How to play: Split a group of neighborhoods kids into two teams and have them sit in two lines, 6 feet apart. Place cones in the distance in a line in front of the teams and designate a number to each cone (keep it simple with 1, 2, 3, 4, 5 ). A parent comes up with a list of math problems and asks a member from each time to stand up and get ready to run. The parent calls out a math problem (3+2=5 or 2x2=4), but lets the players guess the answer. They have to run as fast as they can to the correct cone—whoever is first to the correct cone gets a point. Add a twist: make players hop, run backwards, or bear crawl to the cone; for older grades, use multiplication and division.

Lawn Letter Scramble

  • Best ages: Grades K – 5
  • Players: 2
  • Where to play: Indoors or outdoors

How to play: Prep for this activity by writing the letters of the alphabet on large pieces of paper, and come up with a list of age-appropriate words for the participants. Then have your child and their friend(s) sit in your lawn in 6 feet apart spots and scramble the letters in one of your words in front of them in a line and give them a hint (person, place or thing; or Disney character, sport, name of a state). One child gets up at a time to move one letter to its correct spot. For every word that can't be figured out, tell players they must do something silly like dance in place for one minute.

The Maze

  • Best ages: Grades K – 5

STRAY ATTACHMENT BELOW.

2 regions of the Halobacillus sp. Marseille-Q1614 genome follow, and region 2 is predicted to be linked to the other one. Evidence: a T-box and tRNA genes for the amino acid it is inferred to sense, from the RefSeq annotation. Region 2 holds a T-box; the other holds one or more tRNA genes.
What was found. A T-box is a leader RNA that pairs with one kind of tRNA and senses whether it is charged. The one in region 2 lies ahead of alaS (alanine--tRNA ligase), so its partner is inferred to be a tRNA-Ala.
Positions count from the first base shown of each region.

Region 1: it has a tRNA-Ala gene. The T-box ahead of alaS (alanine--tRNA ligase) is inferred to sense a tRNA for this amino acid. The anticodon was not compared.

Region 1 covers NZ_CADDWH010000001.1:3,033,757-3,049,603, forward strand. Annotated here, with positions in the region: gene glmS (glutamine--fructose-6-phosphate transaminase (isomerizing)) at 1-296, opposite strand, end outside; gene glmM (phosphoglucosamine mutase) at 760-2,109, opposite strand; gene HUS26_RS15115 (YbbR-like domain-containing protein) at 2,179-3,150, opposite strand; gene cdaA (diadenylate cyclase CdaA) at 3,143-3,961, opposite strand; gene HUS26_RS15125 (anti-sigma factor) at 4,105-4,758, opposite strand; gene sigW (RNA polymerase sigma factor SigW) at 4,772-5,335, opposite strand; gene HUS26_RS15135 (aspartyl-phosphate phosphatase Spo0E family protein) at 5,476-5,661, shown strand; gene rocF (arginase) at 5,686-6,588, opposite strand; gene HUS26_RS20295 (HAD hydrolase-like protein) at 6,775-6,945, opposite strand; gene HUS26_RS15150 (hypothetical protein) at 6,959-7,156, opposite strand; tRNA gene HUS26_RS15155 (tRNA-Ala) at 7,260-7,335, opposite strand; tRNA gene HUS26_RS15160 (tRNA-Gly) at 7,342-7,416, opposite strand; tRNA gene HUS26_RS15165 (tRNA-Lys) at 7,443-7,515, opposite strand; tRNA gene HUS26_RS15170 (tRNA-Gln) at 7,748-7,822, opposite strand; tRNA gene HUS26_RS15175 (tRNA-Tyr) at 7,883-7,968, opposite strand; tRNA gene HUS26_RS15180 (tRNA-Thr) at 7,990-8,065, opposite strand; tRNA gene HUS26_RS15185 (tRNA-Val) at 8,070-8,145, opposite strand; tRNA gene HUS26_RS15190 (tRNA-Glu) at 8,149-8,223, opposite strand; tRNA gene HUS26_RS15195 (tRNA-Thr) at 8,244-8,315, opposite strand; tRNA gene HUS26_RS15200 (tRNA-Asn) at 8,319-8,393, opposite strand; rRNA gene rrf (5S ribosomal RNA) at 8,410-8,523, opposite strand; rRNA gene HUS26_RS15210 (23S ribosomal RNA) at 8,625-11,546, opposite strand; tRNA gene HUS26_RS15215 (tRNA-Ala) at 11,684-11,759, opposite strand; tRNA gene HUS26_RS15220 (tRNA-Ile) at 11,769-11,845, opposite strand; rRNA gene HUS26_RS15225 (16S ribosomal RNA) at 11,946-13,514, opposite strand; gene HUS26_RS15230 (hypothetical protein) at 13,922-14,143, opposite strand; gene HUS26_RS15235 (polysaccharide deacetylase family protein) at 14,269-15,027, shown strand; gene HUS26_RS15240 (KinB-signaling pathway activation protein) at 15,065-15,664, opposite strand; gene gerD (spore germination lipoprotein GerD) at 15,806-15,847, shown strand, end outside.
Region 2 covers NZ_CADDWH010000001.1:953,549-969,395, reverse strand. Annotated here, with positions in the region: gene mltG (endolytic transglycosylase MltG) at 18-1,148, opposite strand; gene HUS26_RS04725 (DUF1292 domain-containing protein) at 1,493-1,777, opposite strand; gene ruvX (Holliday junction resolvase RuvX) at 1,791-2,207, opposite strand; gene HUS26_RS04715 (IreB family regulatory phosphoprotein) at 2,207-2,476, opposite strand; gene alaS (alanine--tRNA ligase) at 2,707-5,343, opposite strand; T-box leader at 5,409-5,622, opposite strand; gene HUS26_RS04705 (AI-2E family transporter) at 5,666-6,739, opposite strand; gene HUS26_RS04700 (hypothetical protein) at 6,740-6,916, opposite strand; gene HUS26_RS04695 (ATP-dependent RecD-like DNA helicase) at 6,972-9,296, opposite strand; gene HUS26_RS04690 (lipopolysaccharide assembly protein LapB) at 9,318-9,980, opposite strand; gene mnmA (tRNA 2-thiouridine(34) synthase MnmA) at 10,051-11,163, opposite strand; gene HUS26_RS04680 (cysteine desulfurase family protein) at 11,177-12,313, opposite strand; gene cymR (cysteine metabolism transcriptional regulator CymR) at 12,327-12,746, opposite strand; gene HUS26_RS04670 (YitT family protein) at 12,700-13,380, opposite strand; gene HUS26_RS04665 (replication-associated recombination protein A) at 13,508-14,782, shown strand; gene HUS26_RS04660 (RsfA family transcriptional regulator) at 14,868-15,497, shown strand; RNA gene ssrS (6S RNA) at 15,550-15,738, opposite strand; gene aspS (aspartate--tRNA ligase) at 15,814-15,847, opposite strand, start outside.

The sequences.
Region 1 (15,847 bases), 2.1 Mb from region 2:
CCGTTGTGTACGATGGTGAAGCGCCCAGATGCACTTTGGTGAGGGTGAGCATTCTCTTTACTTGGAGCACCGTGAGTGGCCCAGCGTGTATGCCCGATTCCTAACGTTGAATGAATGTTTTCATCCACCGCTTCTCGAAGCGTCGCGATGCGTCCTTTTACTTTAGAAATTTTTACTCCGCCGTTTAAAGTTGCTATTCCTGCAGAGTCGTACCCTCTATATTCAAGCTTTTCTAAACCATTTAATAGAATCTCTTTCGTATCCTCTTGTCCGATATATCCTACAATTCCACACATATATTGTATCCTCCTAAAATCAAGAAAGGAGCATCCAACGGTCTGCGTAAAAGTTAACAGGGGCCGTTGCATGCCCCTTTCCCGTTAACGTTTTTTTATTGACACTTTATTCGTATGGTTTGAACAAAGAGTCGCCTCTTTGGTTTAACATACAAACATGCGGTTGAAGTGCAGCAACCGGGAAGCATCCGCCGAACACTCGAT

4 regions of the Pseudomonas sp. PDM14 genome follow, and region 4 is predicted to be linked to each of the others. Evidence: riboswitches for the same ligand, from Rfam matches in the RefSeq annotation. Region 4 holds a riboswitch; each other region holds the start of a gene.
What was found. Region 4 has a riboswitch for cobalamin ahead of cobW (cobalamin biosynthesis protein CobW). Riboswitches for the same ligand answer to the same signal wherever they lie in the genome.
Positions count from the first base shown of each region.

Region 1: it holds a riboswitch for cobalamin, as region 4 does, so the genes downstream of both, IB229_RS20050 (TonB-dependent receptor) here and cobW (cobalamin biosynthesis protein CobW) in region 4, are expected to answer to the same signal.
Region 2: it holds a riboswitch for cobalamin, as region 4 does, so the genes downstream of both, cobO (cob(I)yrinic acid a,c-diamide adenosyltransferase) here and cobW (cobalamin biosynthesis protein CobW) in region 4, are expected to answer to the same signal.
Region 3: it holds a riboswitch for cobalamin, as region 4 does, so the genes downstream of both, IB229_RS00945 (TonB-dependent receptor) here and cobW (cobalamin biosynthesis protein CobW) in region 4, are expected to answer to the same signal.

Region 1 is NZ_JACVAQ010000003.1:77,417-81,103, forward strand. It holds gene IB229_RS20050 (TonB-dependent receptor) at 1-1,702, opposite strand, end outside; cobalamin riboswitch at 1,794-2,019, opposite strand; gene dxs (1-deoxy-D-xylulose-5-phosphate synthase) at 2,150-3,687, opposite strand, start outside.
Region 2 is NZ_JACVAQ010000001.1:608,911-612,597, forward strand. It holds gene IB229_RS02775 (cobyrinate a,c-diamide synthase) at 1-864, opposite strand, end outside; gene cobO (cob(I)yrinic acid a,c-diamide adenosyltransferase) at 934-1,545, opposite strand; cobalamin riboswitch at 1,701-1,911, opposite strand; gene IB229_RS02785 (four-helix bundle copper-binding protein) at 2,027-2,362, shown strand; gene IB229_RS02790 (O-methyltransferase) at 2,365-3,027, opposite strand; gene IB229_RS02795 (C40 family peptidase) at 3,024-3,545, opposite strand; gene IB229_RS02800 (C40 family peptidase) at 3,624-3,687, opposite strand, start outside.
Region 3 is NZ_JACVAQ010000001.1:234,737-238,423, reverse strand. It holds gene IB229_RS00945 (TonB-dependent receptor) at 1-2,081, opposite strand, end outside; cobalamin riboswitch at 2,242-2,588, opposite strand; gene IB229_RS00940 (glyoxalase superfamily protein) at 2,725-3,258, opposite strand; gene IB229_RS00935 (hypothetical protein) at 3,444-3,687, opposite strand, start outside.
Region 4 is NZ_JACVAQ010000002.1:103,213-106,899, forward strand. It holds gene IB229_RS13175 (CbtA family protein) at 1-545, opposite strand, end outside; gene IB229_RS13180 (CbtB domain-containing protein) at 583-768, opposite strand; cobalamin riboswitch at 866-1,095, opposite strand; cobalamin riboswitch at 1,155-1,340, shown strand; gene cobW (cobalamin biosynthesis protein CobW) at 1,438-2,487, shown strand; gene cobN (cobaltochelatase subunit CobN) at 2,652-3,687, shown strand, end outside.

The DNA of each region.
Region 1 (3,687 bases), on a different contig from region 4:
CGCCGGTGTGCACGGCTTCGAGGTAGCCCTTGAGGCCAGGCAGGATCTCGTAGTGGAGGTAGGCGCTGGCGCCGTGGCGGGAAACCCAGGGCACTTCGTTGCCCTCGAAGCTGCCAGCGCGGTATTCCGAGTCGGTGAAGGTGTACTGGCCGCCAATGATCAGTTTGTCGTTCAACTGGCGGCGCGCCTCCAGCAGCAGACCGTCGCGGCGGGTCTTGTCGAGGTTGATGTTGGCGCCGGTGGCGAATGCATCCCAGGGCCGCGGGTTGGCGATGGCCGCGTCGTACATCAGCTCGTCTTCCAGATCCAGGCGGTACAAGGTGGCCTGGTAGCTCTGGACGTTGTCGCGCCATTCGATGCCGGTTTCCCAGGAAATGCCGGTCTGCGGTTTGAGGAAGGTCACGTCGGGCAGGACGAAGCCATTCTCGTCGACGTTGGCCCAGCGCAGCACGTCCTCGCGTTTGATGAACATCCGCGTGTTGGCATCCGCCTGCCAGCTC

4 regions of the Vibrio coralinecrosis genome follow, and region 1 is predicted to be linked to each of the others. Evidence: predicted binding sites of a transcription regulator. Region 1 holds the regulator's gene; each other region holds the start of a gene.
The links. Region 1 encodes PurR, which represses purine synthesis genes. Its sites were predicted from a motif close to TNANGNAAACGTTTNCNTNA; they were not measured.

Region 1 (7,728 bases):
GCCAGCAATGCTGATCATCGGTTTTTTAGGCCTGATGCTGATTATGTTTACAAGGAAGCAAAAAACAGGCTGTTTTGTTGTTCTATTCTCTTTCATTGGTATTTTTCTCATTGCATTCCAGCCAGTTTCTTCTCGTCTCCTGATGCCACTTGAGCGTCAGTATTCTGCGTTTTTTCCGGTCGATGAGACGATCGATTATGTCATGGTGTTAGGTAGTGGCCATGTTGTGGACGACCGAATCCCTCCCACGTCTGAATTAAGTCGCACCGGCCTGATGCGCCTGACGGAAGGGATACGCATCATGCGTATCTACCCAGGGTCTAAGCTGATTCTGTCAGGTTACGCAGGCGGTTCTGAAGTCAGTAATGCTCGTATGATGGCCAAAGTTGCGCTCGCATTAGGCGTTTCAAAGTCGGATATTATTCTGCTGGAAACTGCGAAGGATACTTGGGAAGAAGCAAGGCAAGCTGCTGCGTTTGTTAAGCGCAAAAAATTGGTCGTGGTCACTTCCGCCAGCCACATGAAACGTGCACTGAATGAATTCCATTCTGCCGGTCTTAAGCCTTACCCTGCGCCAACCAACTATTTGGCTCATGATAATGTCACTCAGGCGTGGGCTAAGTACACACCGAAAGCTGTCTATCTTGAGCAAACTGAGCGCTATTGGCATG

• Players: 2
  • Where to play: Indoors

How to play: Use painters tape and crepe paper streamers, construct a zig-zagging maze down the hall. Just attach to your walls from one side to the other in any order variation. The tape or paper should create a maze so the kids playing have to try to get from one end to the other without breaking the tape or paper in a designated amount of time (30 seconds to one minute). One player goes through the maze while the other players wait in a socially-distanced appropriate line until they each get to try it alone.

Fence Art

  • Best ages: Grades K – 5
  • Players: 2
  • Where to play: Outdoors

How to play: Leave inspiring messages for neighbors and friends with fence art. Whether your child has one friend or many coming over, create individual art stations around a large outdoor table or sitting in a circle in your driveway. All you need is construction paper, markers, paint, and paper plates for designing "fence flowers". To make one: cut small slits into the parameter of a paper plate, color your plate like your favorite flowers, and then make a small hole in the middle of the plate. Place a piece of string through the center hole and tie your flower plate to your fence. Everyone driving will look twice when they see!

Lab Rats

  • Best ages: Grades K – 5
  • Players: 2
  • Where to play: Outdoors

How to play: Turn the backyard into a science lab! The Awesome Science Experiments For Kids has 105 science experiments to choose from that involve materials you have around your house or can easily and inexpensively find at the store. Your little scientists—as many neighbors and friends that can safely sit 6 feet apart—can help construct their own experiment and see results in minutes.